Traditionally, sports content has been integrated within wider OTT offerings, along with movies, TV Shows and so on. But more recently, things have changed. It’s now a lot more viable for OTT services to create independent applications and provide sports content in its own right. Most commonly, these applications provide a variety of different sports alongside those of a more popular and generic nature, like football for example. However, the problem with this is that some sports attract a pretty niche audience, and simply assuming that because one user is interested in golf, he/she will also want to watch tennis is a pretty outdated way of providing OTT content.
With this in mind, it can be difficult to design a user experience that caters to the sheer range of sports, whilst also considering the different ways fans engage with these sports. Viewers with an interest in cycling, for example, are unlikely to want to invest time and money into an OTT service which provides them with a whole host of content they don’t want. So delivering a sports OTT experience is not as simple as it sounds.
Increasing Audience Engagement
Increasingly, spectators around the world are willing to pay for subscriptions to access niche sports content, presenting a big opportunity for sports OTT providers. The same can be said for specific, one-time events, such as world tournaments. More and more providers are recognising a demand for stand-alone applications for sporting events such as these, and are looking to offer, alongside live content, other supplements like news, schedules and results, stats and fan-base content. This in itself is a huge opportunity for OTT sports providers, especially given the desire from sports fans to engage with additional content.
With the productisation of OTT services, it is now possible to create single use or ‘use-and-throw-away’ applications for specific events, as well as cater to niche audiences. In the past, it was simply too costly to build, from scratch, bespoke, throwaway applications for one-time events. A lower cost of entry, particularly for niche sports, means it is much more viable to provide dedicated applications.
Second screen applications are another way to enhance the experience of the audience. Certain sports, car racing for example, creates a lot of race-specific data which is of interest to viewers. This can include a driver’s top speed across a track, his fastest lap, breaking speed and other statistics. When Sports OTT providers can provide this information via a second screen, viewers become much more immersed in the race and are less likely to lose attention.
Creating second-screen experiences is also highly valuable because not only does it win loyalty, but it also encourages viewers to engage with sports on a deeper level. Of course, a second-screen experience also offers further monetisation opportunities for advertising or sponsorship.
In the Sports OTT space, there’s a much bigger range of options when it comes to personalising the way users navigate and are presented with content. The choice is highly dependent on a number of factors, aside from the actual viewing behaviour of the user.
In conventional OTT application design, in the case of movies or TV shows, for example, there is almost a standardised way of organising content. There are categories (drama, comedy, action and so on), with further drop-down details including chapters, series, episodes and synopses etc. However, in the sports world, viewer preferences vary greatly depending on the type of sport being viewed. In European rugby union, for example, the Guinness Pro14 tournament is completely different to the Aviva Premiership, and yet they are both rugby union competitions.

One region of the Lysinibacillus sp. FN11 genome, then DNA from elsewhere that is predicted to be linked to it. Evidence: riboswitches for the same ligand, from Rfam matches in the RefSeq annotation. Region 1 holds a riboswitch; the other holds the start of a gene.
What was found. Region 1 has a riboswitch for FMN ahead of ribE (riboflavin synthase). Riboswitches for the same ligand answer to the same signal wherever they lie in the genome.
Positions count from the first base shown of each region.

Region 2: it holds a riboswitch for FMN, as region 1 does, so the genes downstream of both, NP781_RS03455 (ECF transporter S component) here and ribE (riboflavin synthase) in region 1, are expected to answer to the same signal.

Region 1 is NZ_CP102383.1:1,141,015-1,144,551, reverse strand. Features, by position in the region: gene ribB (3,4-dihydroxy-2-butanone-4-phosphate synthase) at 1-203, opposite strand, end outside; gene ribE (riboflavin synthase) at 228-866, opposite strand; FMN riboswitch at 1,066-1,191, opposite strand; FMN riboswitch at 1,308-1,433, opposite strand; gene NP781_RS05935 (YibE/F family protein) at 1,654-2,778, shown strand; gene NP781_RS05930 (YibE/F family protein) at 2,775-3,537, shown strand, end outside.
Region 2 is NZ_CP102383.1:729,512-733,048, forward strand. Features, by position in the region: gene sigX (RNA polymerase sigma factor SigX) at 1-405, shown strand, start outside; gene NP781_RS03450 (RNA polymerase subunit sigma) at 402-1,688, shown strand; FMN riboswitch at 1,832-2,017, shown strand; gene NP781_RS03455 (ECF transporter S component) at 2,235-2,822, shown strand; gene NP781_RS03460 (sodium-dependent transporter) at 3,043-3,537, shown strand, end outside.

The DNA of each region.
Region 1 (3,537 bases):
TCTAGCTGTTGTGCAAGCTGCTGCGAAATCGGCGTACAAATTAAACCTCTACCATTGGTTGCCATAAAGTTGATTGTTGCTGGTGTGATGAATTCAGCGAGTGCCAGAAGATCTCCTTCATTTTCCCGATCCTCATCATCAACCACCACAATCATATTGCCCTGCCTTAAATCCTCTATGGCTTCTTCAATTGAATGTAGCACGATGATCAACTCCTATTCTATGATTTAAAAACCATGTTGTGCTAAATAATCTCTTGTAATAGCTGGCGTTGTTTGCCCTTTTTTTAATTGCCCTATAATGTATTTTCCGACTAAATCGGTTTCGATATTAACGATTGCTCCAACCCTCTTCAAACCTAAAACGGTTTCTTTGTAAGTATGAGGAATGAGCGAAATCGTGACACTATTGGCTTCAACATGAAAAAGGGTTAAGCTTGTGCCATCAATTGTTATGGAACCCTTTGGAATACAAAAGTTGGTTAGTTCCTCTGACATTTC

Then, sports OTT providers must contend with more granular information such as the user’s favourite team or athlete within certain sports. Of course, in theory, all teams and players are equal and have the same chance of winning the competition. But this couldn’t be further from the truth in the user’s eyes. To tackle this, it is common to have a survey just after registration where the users select which is their favourite team or player so they can follow their progress. The app should be dynamic enough to display the content tagged with this team but also show generic curated sections with the most important news from the other teams. The ability to personalise offerings to this degree of granularity is absolutely essential within the sports world.
Live content is clearly very important for any sports video application. But there is huge value in the ability to provide other, non-linear content, not least the ability to keep viewers on a platform for longer.
The demand for this content does, however, depend on a number of parameters. For example, ahead of a big game, a football fan may want to watch news relating to the game or a press conference with the captain and the coach. After the game, he or she may be interested in post-match analysis and interviews, as well as catch-up highlights. All of this needs to be available at the user’s fingertips and, of course, be personalized to their preferences.
For the video app provider, what’s really important is being able to easily adapt the layout and structure of their OTT application. This way, they can quickly react to whatever is happening at one time and what piece of sports content is relevant.
Dedicated sports OTT offerings are on the rise and for good reason. Sports is big money, with audience sizes and broadcast rights in the billions. This makes it more important than ever that the OTT user experience is dynamic, intuitive and fit for purpose, especially if we want sports OTT platforms to offer more bang for the user’s buck, so to speak. By offering truly personalised user experiences and more opportunities to engage with sports, we can increase the value of OTT offerings and keep fans loyal. That’s a win-win for everyone.